Dignity in Dying: An Atheist's View

Dignity in Dying: An Atheist's View July 18, 2009

By way of Dangerous Intersection, I came across this sorrowful, beautiful story:

He spent his life conducting world-renowned orchestras, but was almost blind and growing deaf – the music he loved increasingly out of reach. His wife of 54 years had been diagnosed with terminal cancer. So Edward and Joan Downes decided to die together.

Edward Downes, a renowned British conductor who headed the BBC Philharmonic and served for five decades as a music director for the Royal Opera House, was going both blind and deaf in the twilight of his life. Joan Downes, his wife of fifty-four years, had been his caretaker, but she had fallen ill with untreatable liver and pancreatic cancer and was given just weeks to live. Edward decided that he didn’t want to go on living without her, and so last week, the two of them traveled to Switzerland to seek the aid of the assisted-suicide group Dignitas. At Dignitas’ clinic, they each drank a lethal dose of sedatives, fell asleep and died peacefully, hand in hand. (I got a lump in my throat typing that.)

But what really caught my eye about this story was its closing passage:

Edward and Joan Downes are survived by their children and grandchildren. The family said the couple had no religious beliefs, and there would be no funeral.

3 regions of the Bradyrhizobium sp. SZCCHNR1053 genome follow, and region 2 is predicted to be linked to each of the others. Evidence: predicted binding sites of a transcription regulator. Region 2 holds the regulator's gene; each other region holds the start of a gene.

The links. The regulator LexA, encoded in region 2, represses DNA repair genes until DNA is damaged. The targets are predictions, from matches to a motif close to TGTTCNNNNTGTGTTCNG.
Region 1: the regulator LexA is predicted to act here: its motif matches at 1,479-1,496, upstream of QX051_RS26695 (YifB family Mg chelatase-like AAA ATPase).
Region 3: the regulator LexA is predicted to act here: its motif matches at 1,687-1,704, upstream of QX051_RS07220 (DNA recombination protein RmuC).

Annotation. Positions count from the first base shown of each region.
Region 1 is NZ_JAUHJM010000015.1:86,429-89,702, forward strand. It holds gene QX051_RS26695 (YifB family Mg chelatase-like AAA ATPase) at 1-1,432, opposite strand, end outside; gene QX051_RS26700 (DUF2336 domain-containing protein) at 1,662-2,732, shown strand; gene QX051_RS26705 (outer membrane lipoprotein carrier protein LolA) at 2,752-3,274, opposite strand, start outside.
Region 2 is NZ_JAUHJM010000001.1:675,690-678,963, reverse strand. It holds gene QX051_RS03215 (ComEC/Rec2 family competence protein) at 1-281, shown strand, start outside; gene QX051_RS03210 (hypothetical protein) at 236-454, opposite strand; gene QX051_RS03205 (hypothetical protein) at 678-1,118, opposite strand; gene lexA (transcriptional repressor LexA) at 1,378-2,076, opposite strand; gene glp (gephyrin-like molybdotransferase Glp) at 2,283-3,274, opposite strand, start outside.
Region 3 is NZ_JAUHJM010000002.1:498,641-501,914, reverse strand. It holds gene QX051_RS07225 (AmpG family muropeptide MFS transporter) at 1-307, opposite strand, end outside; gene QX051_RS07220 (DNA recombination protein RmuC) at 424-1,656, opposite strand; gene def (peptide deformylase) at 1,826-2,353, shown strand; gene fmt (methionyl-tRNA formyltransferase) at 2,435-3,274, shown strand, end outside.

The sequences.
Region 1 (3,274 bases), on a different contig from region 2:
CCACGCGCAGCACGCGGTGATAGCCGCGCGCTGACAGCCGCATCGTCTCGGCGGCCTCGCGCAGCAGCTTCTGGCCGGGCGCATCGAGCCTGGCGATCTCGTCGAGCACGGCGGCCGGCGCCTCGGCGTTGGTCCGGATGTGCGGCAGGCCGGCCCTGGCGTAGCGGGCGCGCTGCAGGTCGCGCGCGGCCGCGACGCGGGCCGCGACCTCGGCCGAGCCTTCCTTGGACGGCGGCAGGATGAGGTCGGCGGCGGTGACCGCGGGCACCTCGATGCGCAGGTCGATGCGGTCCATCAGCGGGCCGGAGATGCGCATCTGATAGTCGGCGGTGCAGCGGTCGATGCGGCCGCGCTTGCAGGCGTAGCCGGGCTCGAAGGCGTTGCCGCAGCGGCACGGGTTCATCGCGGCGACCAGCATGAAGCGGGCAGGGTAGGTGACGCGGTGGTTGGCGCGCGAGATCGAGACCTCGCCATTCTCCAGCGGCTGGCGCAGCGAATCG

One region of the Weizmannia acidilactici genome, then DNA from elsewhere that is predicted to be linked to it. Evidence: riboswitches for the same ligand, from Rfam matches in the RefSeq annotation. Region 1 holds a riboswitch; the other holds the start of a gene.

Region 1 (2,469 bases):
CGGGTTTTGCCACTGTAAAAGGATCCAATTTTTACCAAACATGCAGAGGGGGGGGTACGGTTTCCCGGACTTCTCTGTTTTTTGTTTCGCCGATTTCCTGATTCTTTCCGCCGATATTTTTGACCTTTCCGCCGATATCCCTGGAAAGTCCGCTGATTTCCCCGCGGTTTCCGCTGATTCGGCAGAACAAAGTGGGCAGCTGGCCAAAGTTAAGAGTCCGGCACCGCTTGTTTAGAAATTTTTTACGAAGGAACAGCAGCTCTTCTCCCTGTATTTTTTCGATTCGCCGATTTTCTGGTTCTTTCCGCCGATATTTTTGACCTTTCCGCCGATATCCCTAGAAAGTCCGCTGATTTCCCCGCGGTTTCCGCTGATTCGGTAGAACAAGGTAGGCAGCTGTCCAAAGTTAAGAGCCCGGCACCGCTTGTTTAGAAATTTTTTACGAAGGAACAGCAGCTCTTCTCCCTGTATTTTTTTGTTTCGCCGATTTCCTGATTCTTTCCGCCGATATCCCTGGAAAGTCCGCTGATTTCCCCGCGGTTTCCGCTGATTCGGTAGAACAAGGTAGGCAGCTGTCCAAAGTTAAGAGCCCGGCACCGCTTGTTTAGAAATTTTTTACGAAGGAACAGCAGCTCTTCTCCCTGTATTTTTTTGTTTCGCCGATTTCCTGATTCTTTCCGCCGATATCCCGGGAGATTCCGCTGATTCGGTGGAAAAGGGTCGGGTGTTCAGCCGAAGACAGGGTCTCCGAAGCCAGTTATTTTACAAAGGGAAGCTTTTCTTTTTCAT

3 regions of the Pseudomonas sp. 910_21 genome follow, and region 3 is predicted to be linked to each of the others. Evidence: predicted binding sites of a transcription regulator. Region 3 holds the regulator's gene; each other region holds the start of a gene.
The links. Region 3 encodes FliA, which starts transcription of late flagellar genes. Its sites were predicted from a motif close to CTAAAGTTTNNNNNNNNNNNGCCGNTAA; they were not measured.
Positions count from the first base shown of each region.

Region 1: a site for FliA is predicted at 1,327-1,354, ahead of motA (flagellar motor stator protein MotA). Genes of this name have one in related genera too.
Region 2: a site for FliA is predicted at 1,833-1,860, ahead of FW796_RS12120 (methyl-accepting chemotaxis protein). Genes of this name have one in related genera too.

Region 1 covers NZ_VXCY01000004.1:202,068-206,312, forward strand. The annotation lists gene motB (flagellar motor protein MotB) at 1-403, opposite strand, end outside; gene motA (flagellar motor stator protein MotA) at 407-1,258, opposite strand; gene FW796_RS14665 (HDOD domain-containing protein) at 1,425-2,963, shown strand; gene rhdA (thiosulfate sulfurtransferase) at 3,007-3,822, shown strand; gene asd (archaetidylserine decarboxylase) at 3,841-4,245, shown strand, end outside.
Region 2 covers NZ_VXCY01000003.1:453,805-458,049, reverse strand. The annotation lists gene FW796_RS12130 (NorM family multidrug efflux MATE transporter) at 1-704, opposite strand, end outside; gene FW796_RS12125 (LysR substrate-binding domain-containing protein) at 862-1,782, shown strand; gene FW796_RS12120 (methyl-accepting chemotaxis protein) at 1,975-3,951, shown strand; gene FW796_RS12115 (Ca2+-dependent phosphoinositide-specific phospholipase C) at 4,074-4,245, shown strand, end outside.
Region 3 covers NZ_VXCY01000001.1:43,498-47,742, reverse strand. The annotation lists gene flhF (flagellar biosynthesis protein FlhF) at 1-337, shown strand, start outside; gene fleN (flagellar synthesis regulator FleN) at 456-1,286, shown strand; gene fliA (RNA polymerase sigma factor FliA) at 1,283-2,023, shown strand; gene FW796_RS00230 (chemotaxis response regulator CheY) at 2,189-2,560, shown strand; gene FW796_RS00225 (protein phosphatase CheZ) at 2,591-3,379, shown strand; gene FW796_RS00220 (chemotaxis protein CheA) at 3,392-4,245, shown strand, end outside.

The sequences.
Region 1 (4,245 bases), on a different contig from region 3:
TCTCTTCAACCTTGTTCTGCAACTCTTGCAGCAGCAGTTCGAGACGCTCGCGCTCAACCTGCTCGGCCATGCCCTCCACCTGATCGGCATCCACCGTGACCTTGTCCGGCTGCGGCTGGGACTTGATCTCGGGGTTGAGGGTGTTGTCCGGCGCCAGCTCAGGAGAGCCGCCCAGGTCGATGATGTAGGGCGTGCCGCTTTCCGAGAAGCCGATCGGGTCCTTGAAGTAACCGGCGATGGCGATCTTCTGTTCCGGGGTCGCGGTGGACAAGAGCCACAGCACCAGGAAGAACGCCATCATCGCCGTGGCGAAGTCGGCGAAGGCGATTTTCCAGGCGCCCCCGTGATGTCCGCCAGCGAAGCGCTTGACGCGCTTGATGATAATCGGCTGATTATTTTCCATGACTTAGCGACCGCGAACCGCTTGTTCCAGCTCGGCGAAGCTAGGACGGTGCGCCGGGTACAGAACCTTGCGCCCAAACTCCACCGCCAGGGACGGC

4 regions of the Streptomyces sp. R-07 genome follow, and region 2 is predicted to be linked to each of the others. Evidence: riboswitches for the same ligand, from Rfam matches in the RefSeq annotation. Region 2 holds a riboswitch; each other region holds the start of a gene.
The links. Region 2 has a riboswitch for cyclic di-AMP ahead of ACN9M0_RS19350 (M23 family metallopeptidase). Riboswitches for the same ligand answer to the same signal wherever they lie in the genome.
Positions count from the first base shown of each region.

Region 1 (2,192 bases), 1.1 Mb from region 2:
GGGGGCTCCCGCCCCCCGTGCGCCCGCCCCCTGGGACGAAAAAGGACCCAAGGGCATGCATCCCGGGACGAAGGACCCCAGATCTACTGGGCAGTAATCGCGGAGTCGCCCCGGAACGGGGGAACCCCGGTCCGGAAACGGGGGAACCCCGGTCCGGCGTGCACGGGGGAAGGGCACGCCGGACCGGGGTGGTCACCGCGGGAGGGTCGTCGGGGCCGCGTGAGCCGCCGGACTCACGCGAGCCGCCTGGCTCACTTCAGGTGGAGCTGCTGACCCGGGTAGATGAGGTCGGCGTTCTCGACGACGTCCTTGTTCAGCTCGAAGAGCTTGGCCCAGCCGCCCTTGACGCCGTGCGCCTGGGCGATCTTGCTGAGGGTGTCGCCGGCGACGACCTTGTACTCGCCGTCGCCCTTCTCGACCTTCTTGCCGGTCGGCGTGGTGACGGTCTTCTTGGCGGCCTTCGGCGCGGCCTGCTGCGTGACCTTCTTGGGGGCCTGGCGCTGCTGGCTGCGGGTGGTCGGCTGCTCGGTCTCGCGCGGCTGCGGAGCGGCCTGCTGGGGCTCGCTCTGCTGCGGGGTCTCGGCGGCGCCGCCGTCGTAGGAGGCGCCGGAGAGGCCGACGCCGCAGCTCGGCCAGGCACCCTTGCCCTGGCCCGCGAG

The Daily Mail has an excerpt of Joan’s last letter to her family, confirming that she, and most likely her husband as well, were atheists who did not believe in an afterlife:

The letter said: ‘Now, I must tell you that even though I had hoped to be around a bit longer, death doesn’t worry me at all.

‘I have no religion and as far as I am concerned it will be an “offswitch” so after you have thought about it a bit don’t worry.’

It concluded: ‘It has been a happy and interesting life and I have no regrets. I have no idea how long I will last but I send love to you all and your extensive families.

‘Enjoy it while it lasts.’

The Downes’ courage and peaceful acceptance, not just in facing but actively seeking out a dignified death, shows clearly that a nonreligious philosophy can indeed offer consolation in the face of mortality. As Joan’s last letter said, death is nothing to fear: it’s merely an extinction, no worse than a dreamless sleep. Whoever has led a worthwhile and happy life has no reason to dread it. The only thing worth fearing is a life of pain and suffering, or the regret of not knowing that you left important things undone. And by exiting life on our own terms, we can ensure that we avoid both these fates.

Voluntarily laying down your own life is the ultimate choice of a free individual, the ultimate affirmation that our lives are our own and we may direct them as we wish. However, in the U.K. (and in most of the U.S.), assisted suicide is still illegal – a regrettably irrational view, supported in large part by religious medievalists who want to dictate to other people how to lead their lives. It’s not a wholly unreasonable fear that people may be coerced or pressured into ending their own lives, but that is a possibility that’s fairly easy to guard against. And the alternative – people forced to live out their last days in pain and misery, robbed of dignity, robbed of autonomy and freedom – is, I think, far worse by any rational accounting. Giving people the option to end their lives painlessly, if and when they choose to, is the most powerful proof that a society values human life as meaningful and treats it with respect.

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